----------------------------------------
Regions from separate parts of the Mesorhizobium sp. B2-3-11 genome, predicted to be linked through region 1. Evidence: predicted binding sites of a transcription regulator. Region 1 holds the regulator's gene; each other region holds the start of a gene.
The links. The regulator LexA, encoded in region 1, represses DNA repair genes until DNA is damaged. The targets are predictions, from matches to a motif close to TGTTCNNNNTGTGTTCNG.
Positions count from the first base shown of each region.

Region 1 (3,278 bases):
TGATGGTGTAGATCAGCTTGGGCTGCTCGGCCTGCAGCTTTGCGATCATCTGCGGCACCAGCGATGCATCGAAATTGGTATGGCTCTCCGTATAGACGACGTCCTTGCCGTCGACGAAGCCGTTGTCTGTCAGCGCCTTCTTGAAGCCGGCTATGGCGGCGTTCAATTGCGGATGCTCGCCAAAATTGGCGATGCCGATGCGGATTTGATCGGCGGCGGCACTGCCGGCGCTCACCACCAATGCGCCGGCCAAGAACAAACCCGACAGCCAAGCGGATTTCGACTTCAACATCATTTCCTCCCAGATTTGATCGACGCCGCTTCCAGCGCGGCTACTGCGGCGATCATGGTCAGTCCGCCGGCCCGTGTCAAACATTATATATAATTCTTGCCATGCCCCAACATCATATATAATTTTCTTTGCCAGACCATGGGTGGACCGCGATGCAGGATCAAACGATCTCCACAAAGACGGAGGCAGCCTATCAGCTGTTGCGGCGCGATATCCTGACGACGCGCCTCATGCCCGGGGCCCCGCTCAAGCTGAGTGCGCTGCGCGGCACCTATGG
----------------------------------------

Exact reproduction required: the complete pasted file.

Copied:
Regions from separate parts of the Mesorhizobium sp. B2-3-11 genome, predicted to be linked through region 1. Evidence: predicted binding sites of a transcription regulator. Region 1 holds the regulator's gene; each other region holds the start of a gene.
The links. The regulator LexA, encoded in region 1, represses DNA repair genes until DNA is damaged. The targets are predictions, from matches to a motif close to TGTTCNNNNTGTGTTCNG.
Positions count from the first base shown of each region.

Region 1 (3,278 bases):
TGATGGTGTAGATCAGCTTGGGCTGCTCGGCCTGCAGCTTTGCGATCATCTGCGGCACCAGCGATGCATCGAAATTGGTATGGCTCTCCGTATAGACGACGTCCTTGCCGTCGACGAAGCCGTTGTCTGTCAGCGCCTTCTTGAAGCCGGCTATGGCGGCGTTCAATTGCGGATGCTCGCCAAAATTGGCGATGCCGATGCGGATTTGATCGGCGGCGGCACTGCCGGCGCTCACCACCAATGCGCCGGCCAAGAACAAACCCGACAGCCAAGCGGATTTCGACTTCAACATCATTTCCTCCCAGATTTGATCGACGCCGCTTCCAGCGCGGCTACTGCGGCGATCATGGTCAGTCCGCCGGCCCGTGTCAAACATTATATATAATTCTTGCCATGCCCCAACATCATATATAATTTTCTTTGCCAGACCATGGGTGGACCGCGATGCAGGATCAAACGATCTCCACAAAGACGGAGGCAGCCTATCAGCTGTTGCGGCGCGATATCCTGACGACGCGCCTCATGCCCGGGGCCCCGCTCAAGCTGAGTGCGCTGCGCGGCACCTATGG